Text and Photos by Henrylito D. Tacio
What do cooler weather, medicines, water, food, and birds have one thing in common? If you think they don’t have any common denominator, you’re wrong! What links them together is trees, that’s what.
But most people don’t think trees deserve their attention. They are just trees; they are not humans, these people claim. Yes, trees are not humans, but they are still creatures. In fact, there is life in themselves.
When you live in the cities, you need to have an air-conditioner in order to make you cooler. But those living in rural areas, they don’t need it. When they are feeling hot, all they need to do is go under the trees. Aside from being free, trees also provide you with plenty of fresh air.
One of the biggest problems the world faces today is climate change. Aside from making the planet earth too warm for comfort, it also brings drought, flooding, sea-level rise, depletion of biological diversity, and displacement of people.
One possible solution to the problem is planting trees – lots of them. By doing so, the excess carbon dioxide – the number one greenhouse gas identified as the primary culprit – floating in the atmosphere can be removed. This was actually enshrined in the 2015 Paris Agreement.
Reports and studies from the Nobel-prize-winning Intergovernmental Panel on Climate Change (IPCC) estimate that “nature-based solutions, including healthy forests, could provide up to one-third of the emissions reductions required by 2030 to meet Paris Agreement targets.”
We need trees, particularly those found in tropical forests because they provide us the much-needed medicines for our survival. Although they account for only seven percent of the world’s total landmass, tropical forests harbor as much as half of all known varieties of plants.
According to experts, just a four-square-mile area of rainforest may contain as many as 1,500 different types of flowering plants and 750 species of trees. The UN Food and Agriculture Organization (FAO) reports that active ingredients in 25% of all prescription drugs in the world today come directly from medicinal plants (most of them grown in tropical forests).
Trees are also very important because they help provide water. That’s why there is such a thing as a watershed. “A watershed needs trees in order to absorb rainwater when it channels into streams, rivers and eventually dams where human communities source fresh water,” Rappler’s Pia Ranada wrote.
“A typical tree breathes out 250 to 400 gallons of water per day through its leaves, humidifying the air,” Ranada explained. “This process, called evapotranspiration, is responsible for most of the rain that falls inland, far from oceans. Thus, without trees, there is no rain and it is rain that supplies much of the freshwater humans need to live.”
Dr. Patrick Durst, former regional FAO forestry officer, seemed to agree. “The main benefit they provide is helping to intercept precipitation and facilitate its infiltration into the soil and ground water storage areas,” he said.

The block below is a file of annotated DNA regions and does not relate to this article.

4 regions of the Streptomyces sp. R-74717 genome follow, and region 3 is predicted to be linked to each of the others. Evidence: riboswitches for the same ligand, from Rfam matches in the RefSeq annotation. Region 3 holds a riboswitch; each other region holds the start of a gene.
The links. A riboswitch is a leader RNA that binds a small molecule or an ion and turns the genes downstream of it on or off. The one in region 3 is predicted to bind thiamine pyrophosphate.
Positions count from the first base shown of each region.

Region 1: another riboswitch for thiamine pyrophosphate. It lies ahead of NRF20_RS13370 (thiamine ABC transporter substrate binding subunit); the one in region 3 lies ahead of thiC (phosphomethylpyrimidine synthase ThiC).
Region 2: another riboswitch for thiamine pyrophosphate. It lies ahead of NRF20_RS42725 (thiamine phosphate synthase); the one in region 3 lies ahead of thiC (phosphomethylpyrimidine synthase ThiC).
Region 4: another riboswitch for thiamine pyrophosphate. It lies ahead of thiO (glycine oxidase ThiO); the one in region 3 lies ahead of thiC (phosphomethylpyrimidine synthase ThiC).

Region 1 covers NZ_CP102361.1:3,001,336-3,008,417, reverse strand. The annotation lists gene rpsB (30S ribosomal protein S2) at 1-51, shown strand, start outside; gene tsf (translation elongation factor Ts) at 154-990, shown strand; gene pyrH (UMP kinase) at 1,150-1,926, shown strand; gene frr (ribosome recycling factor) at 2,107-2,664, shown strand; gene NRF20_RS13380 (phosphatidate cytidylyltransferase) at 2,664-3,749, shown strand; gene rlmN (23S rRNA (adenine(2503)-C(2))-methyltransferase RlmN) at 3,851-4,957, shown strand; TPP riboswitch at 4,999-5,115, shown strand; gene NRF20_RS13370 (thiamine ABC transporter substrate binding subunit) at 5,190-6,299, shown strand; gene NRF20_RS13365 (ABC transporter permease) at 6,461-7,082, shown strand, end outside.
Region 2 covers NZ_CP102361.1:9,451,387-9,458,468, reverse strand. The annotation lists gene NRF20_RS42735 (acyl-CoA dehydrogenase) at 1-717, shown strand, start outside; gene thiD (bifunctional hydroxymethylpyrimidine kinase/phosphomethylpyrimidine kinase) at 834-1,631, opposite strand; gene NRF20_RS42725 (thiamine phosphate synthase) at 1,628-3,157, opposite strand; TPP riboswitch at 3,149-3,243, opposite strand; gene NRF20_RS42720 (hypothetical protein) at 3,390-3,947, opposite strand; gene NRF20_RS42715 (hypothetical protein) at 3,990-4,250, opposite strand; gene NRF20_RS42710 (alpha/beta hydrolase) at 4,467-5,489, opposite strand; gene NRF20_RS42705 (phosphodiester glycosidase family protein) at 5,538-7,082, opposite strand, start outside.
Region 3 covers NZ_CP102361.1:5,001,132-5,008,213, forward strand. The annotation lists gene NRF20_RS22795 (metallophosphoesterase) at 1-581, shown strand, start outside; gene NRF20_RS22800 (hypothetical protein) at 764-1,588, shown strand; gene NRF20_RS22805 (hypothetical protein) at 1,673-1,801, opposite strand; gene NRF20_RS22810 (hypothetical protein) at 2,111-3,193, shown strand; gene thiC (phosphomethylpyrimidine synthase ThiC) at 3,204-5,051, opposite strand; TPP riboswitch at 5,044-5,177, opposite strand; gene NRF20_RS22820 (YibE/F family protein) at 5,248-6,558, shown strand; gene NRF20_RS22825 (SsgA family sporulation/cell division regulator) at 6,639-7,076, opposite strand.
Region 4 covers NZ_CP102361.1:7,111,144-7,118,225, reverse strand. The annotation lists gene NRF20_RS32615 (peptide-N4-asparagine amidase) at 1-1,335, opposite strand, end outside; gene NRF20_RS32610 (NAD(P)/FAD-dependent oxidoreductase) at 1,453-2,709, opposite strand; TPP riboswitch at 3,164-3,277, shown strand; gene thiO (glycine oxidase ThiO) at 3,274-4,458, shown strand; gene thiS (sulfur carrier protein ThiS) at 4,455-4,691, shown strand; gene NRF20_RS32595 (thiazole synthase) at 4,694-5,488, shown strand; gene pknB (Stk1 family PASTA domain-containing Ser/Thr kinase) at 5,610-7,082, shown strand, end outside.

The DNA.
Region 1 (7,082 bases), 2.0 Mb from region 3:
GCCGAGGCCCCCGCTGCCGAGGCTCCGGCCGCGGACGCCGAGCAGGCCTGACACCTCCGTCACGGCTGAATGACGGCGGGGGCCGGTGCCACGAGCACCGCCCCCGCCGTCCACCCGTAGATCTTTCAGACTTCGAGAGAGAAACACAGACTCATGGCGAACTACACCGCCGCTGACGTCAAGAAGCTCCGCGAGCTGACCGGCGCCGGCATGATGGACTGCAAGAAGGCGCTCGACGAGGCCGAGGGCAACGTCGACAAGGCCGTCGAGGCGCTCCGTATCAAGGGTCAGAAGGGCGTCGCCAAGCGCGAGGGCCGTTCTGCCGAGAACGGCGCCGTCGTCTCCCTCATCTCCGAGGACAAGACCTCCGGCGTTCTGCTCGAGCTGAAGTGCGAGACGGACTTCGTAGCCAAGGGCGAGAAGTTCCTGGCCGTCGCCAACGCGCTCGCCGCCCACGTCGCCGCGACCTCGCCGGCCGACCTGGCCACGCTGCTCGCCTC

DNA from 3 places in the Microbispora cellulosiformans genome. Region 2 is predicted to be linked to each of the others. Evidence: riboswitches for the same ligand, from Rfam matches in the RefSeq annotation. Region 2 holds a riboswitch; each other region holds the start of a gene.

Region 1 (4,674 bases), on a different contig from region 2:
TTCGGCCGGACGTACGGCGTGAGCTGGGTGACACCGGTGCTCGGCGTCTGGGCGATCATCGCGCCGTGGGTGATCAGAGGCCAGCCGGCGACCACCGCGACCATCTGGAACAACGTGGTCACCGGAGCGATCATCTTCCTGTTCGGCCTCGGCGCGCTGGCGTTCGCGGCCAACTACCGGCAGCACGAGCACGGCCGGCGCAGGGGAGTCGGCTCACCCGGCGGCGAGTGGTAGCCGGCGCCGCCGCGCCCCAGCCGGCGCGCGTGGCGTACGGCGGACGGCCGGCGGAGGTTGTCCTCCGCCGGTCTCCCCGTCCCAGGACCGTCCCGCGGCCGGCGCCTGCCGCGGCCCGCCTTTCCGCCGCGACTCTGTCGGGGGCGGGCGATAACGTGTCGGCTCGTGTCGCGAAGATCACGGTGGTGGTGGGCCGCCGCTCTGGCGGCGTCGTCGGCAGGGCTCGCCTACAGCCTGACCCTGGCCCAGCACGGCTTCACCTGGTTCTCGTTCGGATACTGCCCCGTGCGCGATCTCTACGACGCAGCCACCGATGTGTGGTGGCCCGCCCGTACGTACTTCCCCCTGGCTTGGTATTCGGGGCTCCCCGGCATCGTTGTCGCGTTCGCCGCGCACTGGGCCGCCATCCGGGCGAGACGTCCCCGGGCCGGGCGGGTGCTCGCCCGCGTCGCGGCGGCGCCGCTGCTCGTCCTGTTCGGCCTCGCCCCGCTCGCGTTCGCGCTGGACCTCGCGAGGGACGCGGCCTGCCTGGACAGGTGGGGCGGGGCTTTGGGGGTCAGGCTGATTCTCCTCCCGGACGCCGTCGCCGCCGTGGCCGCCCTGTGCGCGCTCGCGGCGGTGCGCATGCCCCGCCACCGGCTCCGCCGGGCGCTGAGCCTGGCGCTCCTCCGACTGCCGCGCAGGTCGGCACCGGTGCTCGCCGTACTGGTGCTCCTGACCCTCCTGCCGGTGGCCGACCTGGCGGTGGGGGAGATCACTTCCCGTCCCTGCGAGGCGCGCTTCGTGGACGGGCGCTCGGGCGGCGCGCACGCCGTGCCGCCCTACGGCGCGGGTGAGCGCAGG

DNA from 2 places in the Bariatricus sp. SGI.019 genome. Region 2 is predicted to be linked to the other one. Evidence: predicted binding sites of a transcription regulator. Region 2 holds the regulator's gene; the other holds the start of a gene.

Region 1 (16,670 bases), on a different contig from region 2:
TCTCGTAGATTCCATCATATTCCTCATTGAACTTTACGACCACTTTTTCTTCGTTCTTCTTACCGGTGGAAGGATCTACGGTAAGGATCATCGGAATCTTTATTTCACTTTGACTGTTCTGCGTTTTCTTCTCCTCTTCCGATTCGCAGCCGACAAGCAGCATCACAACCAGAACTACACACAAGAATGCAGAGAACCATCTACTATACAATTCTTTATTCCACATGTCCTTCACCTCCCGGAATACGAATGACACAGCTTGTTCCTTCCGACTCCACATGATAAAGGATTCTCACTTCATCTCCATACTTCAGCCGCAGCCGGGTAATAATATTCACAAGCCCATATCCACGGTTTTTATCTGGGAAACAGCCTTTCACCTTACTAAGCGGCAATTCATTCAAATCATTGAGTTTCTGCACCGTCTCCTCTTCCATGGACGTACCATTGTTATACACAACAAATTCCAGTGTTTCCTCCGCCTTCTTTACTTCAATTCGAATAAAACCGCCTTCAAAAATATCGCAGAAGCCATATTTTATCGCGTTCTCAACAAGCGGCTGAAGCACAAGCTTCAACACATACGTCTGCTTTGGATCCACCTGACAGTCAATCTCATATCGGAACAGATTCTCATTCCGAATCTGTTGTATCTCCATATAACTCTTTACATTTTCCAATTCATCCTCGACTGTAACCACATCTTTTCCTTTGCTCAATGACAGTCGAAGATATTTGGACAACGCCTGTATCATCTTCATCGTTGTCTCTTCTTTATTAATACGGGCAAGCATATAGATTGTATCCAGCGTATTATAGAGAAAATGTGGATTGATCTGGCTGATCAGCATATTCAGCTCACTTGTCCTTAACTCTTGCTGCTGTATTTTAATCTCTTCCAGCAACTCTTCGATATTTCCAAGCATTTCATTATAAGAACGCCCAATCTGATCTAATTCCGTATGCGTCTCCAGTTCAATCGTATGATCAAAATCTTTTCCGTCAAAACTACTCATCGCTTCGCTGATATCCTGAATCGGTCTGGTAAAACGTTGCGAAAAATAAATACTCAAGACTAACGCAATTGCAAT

Durst also said that trees help reduce soil erosion by “breaking the fall” (that is, the impact) of rainfall that might otherwise dislodge soil particles upon harsh impact. Right now, soil erosion deserves the attention it needs.
“Today, the equivalent of one soccer pitch of soil is eroded every five seconds, and the planet is on a path that could lead to the degradation of more than 90% of all the Earth’s soils by 2050,” Maria Helena Semedo, FAO deputy director-general for climate and natural resources, said in a statement.
FAO estimates that as much as 95% of food eaten by humans is directly or indirectly produced on soils. “Healthy soils are the key to food security and our sustainable future,” the United Nations food agency pointed out.
What about birds? Well, they carry with them seeds after eating those fruits and help spread in planting the trees. They are indeed man’s ally, but some of them are on the verge of extinction. The reason: their habitat, particularly the forests, has dwindled so fast.
A study published in Frontiers in Ecology and Evolution found out that due to deforestation and habitat degradation, “more bird species may be endangered than previously thought.”
The State of Philippines Birds said that about 67% of the country’s birds spend their life or part of their life in a tropical forest. A study conducted by FAO showed that a pair of Philippine eagles needs at least 7,000 to 13,000 hectares of forest as a nesting territory.
“I think that I shall never see, a poem lovely as a tree,” penned poet Joyce Kilmer some years ago. If he has to write the same poem, he may realize that he may not see a tree anymore in the future.
Where have all our trees gone?
More than 100 years ago, even after Ferdinand Magellan “rediscovered” our country, it was almost totally covered with forest resources distributed throughout its 30 million hectares. But deforestation mowed them to the extent that only a few patches remain.
“From the late 1950s through 1973, deforestation in the Philippines reached 172,000 hectares per year. Virgin forests have been especially hard hit, declining by 1.7 million hectares from 1971 to 1980 alone,” wrote Robert Repetto in his book, The Forest for the Trees? Government Policies and the Misuse of Forest Resources.
Let’s protect our trees, in particular, or forests in general, from further decimation.
Even at the end of the world, so goes a saying, we need to plant trees. “A person without children would face a hopeless future; a country without trees is almost as helpless,” American President Theodore Roosevelt reminded.